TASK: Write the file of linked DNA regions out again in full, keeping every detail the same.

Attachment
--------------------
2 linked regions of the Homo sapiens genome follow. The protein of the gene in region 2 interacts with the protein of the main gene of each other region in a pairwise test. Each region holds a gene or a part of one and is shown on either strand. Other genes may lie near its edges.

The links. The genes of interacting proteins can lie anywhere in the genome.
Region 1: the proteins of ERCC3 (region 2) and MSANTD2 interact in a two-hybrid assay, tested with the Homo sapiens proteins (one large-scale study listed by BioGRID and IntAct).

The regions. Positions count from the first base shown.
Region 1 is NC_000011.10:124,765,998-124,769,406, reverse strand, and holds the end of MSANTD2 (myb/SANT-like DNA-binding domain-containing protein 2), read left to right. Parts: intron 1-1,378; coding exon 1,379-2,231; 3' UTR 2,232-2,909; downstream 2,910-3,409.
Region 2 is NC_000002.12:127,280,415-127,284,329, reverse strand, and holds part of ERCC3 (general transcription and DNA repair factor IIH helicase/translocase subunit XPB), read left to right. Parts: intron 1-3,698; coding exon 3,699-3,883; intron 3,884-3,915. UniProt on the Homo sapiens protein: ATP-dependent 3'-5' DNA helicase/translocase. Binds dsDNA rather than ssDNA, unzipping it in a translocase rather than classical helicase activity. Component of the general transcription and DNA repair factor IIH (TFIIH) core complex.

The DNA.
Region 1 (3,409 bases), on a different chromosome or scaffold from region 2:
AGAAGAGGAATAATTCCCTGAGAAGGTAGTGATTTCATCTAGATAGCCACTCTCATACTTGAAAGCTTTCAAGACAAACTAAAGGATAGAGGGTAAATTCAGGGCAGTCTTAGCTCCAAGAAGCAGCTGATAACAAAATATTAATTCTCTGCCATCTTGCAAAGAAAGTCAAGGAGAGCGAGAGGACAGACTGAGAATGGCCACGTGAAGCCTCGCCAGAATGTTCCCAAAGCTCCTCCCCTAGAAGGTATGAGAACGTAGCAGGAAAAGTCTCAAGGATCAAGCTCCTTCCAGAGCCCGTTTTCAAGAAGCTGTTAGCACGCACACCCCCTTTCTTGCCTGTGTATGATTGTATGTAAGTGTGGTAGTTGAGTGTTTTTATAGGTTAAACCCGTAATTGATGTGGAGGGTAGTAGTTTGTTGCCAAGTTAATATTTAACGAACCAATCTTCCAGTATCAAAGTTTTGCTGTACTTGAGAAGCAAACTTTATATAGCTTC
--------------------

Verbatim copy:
2 linked regions of the Homo sapiens genome follow. The protein of the gene in region 2 interacts with the protein of the main gene of each other region in a pairwise test. Each region holds a gene or a part of one and is shown on either strand. Other genes may lie near its edges.

The links. The genes of interacting proteins can lie anywhere in the genome.
Region 1: the proteins of ERCC3 (region 2) and MSANTD2 interact in a two-hybrid assay, tested with the Homo sapiens proteins (one large-scale study listed by BioGRID and IntAct).

The regions. Positions count from the first base shown.
Region 1 is NC_000011.10:124,765,998-124,769,406, reverse strand, and holds the end of MSANTD2 (myb/SANT-like DNA-binding domain-containing protein 2), read left to right. Parts: intron 1-1,378; coding exon 1,379-2,231; 3' UTR 2,232-2,909; downstream 2,910-3,409.
Region 2 is NC_000002.12:127,280,415-127,284,329, reverse strand, and holds part of ERCC3 (general transcription and DNA repair factor IIH helicase/translocase subunit XPB), read left to right. Parts: intron 1-3,698; coding exon 3,699-3,883; intron 3,884-3,915. UniProt on the Homo sapiens protein: ATP-dependent 3'-5' DNA helicase/translocase. Binds dsDNA rather than ssDNA, unzipping it in a translocase rather than classical helicase activity. Component of the general transcription and DNA repair factor IIH (TFIIH) core complex.

The DNA.
Region 1 (3,409 bases), on a different chromosome or scaffold from region 2:
AGAAGAGGAATAATTCCCTGAGAAGGTAGTGATTTCATCTAGATAGCCACTCTCATACTTGAAAGCTTTCAAGACAAACTAAAGGATAGAGGGTAAATTCAGGGCAGTCTTAGCTCCAAGAAGCAGCTGATAACAAAATATTAATTCTCTGCCATCTTGCAAAGAAAGTCAAGGAGAGCGAGAGGACAGACTGAGAATGGCCACGTGAAGCCTCGCCAGAATGTTCCCAAAGCTCCTCCCCTAGAAGGTATGAGAACGTAGCAGGAAAAGTCTCAAGGATCAAGCTCCTTCCAGAGCCCGTTTTCAAGAAGCTGTTAGCACGCACACCCCCTTTCTTGCCTGTGTATGATTGTATGTAAGTGTGGTAGTTGAGTGTTTTTATAGGTTAAACCCGTAATTGATGTGGAGGGTAGTAGTTTGTTGCCAAGTTAATATTTAACGAACCAATCTTCCAGTATCAAAGTTTTGCTGTACTTGAGAAGCAAACTTTATATAGCTTC